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VOLUME 1 NO. 2 , 2017

Events

Q’AECD Workshop Coverage Report

Q’AECD Workshop Coverage Report

Events

A splendid start to Q’AECD opening workshop – the first ever certifiedworkshop on ‘Art of Medical Writing, Documentation and Dental Photography’ fromQuintessence. The event was held at Government Dental College, Mumbai.

ONLINE FIRST

Cleaning Ability of Single-File Preparation Technique in Curved Canals
Ahmed Mostafa ­Ghobashy, Mohamed Mokhtar Nagy, Maram Farouk Obeid

Cleaning Ability of Single-File Preparation Technique in Curved Canals

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Aim: The aim of this study was to compare the cleaning ability of a singlefile system (OneShape) versus multi-file systems (ProTaper Universal & ProTaper Next) in curved root canals. Materials and methods: Sixty mesiobuccal roots from extracted mandibular molars were divided into threegroups (n = 20): PTU, prepared by ProTaper Universal system; PTN, prepared by ProTaper Next system; and OS, prepared by One Shape system. Teeth were longitudinally split into two halves for evaluation by stereomicroscope. Digitised images were analysed using ImageJ Software for the amount of debrisalong the canal walls. Results: No significant difference was found between the three groups in the coronal third of the canals (P = 0.17). However, the One Shape group recorded a significantly higher percentage of debris in the middle andapical thirds (P = 0.003 and P = 0.023, respectively) Conclusions: The single-file system showed relatively decreased cleaning ability in curved canals when compared to the use of rotary full-sequence NiTi systems.

 

Key words: cleaningability, OneShape, ProTaper Next, single file

OTHER ONLINE ARTICLES

Cemented Single Crown Retention on Dental Implants: An In Vitro Study
Stefan Rues, Dipl-Ing/Melissa Fugina, Dr Med Dent/Peter Rammelsberg, Prof Dr Med Dent/Stefanie Kappe

Cemented Single Crown Retention on Dental Implants: An In Vitro Study

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Purpose:The aim of this study was to determine the influence of selected cements,abutment heights, and aging on the retention of zirconia crowns on zirconiaabutments. Materials and Methods: Zirconia crowns and abutments(height: 4.0 or 5.5 mm) were sandblasted and retained using five differentcements. Axial pull-off tests were performed after thermocycling or 3 days ofwater storage. Results: An increase in abutment height wasassociated with an increase in decementation force when permanent cementationwas tested. The aging protocol showed that temporarily cemented crowns showed asignificant retention decrease, while use of a permanent cement led to amoderate increase. Conclusion: Only use of permanent cementsensures clinically adequate decementation forces.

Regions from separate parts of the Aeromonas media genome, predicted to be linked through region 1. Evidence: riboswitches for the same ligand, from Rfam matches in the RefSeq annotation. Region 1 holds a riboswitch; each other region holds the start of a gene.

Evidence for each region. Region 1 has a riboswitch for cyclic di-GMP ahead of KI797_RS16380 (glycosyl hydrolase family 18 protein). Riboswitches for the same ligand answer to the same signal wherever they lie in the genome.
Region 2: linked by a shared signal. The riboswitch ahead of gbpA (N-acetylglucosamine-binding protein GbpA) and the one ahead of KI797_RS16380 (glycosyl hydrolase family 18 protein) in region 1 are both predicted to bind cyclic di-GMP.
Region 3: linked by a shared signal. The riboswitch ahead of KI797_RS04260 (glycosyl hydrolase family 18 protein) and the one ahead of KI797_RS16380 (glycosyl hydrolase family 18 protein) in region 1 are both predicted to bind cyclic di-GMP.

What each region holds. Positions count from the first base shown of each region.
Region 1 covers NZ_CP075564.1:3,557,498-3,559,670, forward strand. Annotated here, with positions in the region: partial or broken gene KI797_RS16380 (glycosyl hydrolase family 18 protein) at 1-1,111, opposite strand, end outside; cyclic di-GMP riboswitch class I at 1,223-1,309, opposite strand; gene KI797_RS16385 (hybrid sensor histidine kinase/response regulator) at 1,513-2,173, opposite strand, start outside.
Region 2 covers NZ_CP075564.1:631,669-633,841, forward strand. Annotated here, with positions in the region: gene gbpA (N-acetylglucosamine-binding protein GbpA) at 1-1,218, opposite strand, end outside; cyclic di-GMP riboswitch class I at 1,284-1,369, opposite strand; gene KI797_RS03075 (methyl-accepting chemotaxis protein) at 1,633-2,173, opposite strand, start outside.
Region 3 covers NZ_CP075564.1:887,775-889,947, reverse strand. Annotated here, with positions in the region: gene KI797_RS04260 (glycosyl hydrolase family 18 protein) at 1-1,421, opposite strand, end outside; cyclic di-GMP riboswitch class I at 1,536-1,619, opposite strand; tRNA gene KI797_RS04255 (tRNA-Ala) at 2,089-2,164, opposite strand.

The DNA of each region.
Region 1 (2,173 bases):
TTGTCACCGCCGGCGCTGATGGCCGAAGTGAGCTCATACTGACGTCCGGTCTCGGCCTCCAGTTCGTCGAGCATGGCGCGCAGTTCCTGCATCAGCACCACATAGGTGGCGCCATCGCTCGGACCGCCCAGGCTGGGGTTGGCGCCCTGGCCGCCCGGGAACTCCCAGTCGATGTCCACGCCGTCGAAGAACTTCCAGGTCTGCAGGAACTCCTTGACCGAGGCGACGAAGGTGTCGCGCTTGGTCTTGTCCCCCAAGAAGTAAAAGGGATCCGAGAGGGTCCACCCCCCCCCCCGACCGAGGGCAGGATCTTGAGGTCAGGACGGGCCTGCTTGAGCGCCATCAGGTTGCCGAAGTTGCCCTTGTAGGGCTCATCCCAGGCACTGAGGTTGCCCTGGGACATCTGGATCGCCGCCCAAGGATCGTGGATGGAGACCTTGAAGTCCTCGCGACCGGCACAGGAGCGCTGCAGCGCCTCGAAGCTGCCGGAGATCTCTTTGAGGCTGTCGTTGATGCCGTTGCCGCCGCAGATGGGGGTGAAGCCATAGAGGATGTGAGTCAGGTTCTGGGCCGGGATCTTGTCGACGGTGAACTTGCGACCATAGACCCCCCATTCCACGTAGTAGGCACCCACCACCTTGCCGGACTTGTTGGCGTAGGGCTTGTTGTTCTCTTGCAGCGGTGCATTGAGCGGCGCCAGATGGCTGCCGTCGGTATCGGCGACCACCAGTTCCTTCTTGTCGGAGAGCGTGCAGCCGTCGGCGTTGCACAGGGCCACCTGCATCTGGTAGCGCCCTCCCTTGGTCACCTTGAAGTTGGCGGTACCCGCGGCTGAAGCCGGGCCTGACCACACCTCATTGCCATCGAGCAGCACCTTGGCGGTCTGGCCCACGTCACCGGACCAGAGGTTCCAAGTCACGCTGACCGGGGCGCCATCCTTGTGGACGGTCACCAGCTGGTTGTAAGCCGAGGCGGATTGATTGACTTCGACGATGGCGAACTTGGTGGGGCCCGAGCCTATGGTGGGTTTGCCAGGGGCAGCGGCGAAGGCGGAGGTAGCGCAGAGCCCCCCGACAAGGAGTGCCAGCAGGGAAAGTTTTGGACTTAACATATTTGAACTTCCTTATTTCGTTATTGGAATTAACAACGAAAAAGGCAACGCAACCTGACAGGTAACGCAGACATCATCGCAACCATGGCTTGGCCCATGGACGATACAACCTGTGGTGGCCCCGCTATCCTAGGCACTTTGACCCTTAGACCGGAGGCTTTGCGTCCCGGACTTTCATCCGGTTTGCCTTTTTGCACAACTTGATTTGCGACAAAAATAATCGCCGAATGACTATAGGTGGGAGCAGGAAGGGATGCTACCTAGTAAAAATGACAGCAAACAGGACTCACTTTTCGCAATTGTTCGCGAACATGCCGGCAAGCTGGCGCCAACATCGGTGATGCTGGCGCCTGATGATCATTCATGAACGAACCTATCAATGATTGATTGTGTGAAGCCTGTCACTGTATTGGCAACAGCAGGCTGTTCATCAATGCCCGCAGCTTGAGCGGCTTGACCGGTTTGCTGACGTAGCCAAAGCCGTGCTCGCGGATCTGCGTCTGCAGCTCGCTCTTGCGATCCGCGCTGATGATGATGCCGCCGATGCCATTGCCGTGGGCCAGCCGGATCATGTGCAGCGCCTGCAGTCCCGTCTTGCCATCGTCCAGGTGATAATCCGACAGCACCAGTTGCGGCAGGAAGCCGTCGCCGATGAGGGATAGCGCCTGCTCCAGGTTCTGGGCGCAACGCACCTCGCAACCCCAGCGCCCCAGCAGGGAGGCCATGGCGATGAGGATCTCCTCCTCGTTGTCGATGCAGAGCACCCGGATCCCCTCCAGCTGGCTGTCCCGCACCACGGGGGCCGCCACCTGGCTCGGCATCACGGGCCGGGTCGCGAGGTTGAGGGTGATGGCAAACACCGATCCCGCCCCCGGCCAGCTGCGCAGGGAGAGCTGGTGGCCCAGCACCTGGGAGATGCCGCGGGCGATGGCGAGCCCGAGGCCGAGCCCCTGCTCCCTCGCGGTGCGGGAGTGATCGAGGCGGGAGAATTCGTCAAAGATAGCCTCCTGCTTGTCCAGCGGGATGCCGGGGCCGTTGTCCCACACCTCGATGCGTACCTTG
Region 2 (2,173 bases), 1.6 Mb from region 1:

Are “Human Factors” the Primary Cause of Complications in the Field of Implant Dentistry?
Franck Renouard, DDS/René Amalberti, MD, PhD/Erell Renouard

Are “Human Factors” the Primary Cause of Complications in the Field of Implant Dentistry?

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Complications in medicine and dentistry are usuallyanalyzed from a purely technical point of view. Rarely is the role of humanbehavior or judgment considered as a reason for adverse outcomes. When the roleof human factors is considered, these are usually described in general termsrather than specifically identifying the factors responsible for an adverseevent. The impact of cognitive and behavioral factors in the explanation ofadverse events has been studied in other high-stakes areas such as aviation andnuclear power. Specific protocols have been developed to reduce rates of humanerror, and, where human error is unavoidable, to lessen its impact. Thisapproach has dramatically reduced the incidence of accidents in these fields.This article aims to review how a similar approach may prove valuable in thereduction of complications in implant dentistry.


Keywords: attitude, humanbehaviors, human factors, medical errors, stress